“It seems early to call a race,” Busch said. “t is Sunday already, and the majority of our fans that showed up were going to use this day to travel back home. On average how far are the fans here locally traveling to get back home? Is it four hours? Maybe we could have run later on today and still finished and everybody could have back home and to work on Monday.

“You know, the network TV side of it versus the safety of the fans, as well, with thunder and lightning in the area, it’s a tough call to make. I didn’t do my job to be the leader.  We didn’t quite have a couple solid restarts at the end to be the leader for when the race was going to get called.”

Busch hopes to build upon the momentum from Sunday’s third-place finish heading into next Sunday’s race at New Hampshire, especially as the communication and relationship with Knost continues to develop and improve.

“There’s some times when a driver and a crew chief hit it off and they’re off to the races right away,” Busch said. “Daniel and I have been slower to mature together in our relationship, and so we’re 18 races into our first date.

“Now we’re going into the second half of the season, and all of our first dates are done. We’ll go to New Hampshire and that’ll be the last new track that we see together, and then from there on out, all the tracks that we’ve been to we have notes and we have test sessions planned, and that’s where we have to make the 41 team stronger.”

Follow me @JerryBonkowski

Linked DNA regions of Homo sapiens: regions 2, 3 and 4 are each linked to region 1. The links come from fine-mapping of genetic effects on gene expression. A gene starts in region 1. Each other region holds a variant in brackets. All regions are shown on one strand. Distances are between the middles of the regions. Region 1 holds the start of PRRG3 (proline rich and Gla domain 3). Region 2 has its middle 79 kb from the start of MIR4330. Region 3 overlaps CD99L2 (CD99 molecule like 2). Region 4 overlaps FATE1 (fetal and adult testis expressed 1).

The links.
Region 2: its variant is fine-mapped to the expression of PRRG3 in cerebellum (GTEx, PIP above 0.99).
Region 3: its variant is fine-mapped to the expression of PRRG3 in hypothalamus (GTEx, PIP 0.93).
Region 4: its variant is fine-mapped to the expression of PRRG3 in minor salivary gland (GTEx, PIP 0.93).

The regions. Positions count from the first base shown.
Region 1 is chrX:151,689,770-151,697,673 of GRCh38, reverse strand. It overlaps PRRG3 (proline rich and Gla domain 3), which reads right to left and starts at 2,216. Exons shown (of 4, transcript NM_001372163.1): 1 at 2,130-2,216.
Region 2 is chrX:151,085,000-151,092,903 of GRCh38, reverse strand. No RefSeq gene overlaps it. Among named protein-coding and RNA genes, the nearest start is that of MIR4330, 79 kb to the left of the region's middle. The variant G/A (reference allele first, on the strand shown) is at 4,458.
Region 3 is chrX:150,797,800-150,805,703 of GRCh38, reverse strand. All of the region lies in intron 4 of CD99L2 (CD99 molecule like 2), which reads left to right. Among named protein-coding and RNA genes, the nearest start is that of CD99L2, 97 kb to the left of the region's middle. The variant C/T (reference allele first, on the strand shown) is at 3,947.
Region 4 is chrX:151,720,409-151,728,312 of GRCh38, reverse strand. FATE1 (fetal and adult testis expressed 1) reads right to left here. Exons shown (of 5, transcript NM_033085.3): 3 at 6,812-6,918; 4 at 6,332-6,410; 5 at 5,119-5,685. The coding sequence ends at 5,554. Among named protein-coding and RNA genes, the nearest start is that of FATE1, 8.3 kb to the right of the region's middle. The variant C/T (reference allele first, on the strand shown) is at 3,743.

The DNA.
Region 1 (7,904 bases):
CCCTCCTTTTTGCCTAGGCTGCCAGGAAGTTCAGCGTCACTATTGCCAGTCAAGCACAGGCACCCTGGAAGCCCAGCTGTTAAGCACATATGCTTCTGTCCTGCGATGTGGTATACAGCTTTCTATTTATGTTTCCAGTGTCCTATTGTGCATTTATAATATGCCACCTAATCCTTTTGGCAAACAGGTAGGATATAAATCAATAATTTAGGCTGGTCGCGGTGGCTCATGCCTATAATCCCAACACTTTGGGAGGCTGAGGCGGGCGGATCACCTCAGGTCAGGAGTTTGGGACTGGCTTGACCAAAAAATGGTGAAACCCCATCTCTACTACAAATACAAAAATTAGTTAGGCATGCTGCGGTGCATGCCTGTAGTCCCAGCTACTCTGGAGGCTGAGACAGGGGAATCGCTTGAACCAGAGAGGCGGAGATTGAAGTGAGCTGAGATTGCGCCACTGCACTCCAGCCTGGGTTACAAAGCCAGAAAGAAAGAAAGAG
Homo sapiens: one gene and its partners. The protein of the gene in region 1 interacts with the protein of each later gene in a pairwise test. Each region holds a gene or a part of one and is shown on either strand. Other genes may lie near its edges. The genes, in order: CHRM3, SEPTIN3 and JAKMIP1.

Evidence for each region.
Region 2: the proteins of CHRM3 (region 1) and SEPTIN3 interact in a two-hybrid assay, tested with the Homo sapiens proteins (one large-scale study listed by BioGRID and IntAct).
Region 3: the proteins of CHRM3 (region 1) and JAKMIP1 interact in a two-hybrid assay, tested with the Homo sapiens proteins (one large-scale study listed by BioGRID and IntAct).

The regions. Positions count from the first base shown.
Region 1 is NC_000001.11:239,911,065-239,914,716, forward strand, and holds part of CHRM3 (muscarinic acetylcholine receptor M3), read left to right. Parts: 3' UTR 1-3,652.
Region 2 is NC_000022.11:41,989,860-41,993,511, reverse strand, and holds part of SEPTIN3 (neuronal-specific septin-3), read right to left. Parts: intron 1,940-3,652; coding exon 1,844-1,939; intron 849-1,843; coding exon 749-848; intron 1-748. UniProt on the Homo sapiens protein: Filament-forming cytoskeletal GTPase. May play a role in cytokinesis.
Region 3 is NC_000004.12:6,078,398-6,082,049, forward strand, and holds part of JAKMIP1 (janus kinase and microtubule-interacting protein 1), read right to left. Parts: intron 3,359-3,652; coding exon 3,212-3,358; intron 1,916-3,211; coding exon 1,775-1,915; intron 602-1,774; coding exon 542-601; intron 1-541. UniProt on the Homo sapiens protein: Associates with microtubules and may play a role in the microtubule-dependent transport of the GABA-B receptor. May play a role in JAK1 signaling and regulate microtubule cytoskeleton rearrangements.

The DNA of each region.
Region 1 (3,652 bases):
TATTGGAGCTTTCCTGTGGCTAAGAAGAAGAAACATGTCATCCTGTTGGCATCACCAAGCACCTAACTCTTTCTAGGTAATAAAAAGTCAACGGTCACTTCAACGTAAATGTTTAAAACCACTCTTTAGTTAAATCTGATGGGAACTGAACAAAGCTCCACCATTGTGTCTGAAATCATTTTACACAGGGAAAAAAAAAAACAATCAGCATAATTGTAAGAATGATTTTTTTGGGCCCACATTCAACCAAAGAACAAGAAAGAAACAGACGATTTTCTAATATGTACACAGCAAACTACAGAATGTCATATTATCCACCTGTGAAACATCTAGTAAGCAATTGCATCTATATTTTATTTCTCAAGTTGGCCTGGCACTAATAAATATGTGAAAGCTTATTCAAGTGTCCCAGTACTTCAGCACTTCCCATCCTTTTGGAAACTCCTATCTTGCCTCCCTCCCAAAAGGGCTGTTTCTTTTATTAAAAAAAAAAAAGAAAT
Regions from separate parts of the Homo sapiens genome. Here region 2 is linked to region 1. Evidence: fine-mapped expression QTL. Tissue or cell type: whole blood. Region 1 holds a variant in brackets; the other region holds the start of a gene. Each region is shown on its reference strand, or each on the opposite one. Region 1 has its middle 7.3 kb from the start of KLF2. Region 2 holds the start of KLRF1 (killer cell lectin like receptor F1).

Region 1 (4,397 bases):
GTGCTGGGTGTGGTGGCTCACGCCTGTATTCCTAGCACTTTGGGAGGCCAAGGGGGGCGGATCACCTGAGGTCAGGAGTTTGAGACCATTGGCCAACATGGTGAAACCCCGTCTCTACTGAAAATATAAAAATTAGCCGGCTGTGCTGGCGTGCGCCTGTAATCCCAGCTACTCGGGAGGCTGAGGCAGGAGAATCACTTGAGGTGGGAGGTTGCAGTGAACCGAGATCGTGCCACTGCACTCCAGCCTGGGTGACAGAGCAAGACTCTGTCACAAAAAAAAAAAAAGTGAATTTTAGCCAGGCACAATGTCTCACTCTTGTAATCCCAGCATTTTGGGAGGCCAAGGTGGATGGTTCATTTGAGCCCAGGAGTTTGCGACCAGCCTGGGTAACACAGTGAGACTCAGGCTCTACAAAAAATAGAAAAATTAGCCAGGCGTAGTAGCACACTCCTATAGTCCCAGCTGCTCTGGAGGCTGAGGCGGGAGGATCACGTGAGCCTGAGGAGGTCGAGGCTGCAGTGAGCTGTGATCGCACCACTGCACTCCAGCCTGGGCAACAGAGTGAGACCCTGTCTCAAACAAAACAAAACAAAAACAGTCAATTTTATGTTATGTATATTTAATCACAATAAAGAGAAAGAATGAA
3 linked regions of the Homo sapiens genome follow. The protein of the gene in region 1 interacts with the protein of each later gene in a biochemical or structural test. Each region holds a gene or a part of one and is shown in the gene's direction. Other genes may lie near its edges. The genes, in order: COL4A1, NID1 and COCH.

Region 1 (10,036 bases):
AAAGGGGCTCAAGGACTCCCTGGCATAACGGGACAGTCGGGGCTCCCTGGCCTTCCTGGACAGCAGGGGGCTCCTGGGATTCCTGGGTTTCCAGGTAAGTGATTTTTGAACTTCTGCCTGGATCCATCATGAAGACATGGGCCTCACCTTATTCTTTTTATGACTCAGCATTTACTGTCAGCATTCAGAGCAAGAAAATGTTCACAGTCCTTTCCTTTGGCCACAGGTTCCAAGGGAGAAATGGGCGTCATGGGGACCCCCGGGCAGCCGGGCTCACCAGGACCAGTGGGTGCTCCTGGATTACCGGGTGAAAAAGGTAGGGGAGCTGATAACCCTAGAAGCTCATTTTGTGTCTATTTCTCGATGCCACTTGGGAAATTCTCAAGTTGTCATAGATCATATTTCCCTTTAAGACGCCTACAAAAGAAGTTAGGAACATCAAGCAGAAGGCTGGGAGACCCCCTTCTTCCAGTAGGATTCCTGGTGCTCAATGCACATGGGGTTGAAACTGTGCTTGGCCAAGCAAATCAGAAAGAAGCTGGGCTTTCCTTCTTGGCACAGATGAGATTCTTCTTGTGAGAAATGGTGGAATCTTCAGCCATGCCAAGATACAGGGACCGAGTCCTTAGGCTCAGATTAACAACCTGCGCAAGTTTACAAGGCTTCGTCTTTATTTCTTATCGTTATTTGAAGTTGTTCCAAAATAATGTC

Azerbaijan GP red flagged after 22 laps following chaotic sequence

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The Azerbaijan Grand Prix has been red flagged for debris following a chaotic sequence of laps that saw three safety cars be deployed following multiple incidents, leaving the track covered in debris.

The first safety car was called after Daniil Kvyat stopped out on-track, with the marshals able to recover it with relative ease, but the bunched field on the restart soon descended into chaos.

Debris from Kimi Raikkonen’s Ferrari caused a second safety car period to be called within a lap, but the marshals were again able to clear this easily, allowing Mercedes’ Lewis Hamilton to lead the field away for the second restart.

Hamilton and Ferrari’s Sebastian Vettel made contact twice behind the safety car, leaving debris on-track at Turn 15, with both drivers blaming each other for the incident.

The greater clashes came on the first lap of green flag running as Force India teammates Sergio Perez and Esteban Ocon clashes at Turn 3, the latter bumping Perez into the wall. Both were required to pit for repairs, and while Ocon could get back out, Perez was less fortunate, retiring from the race.

A third safety car was called, with the stewards then deciding to throw a red flag to allow the debris on the track to be cleared.

More to follow…

Hunter-Reay leads warmup at Road America

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A weekend that has been dominated by Chevrolet and Team Penske so far saw Honda jump to the top during morning warmup. Ryan Hunter-Reay was fastest for Andretti Autosport, followed by Max Chilton for Chip Ganassi Racing. Hunter-Reay’s teammate Alexander Rossi ended the session third, making it a Honda 1-2-3 in the morning warmup.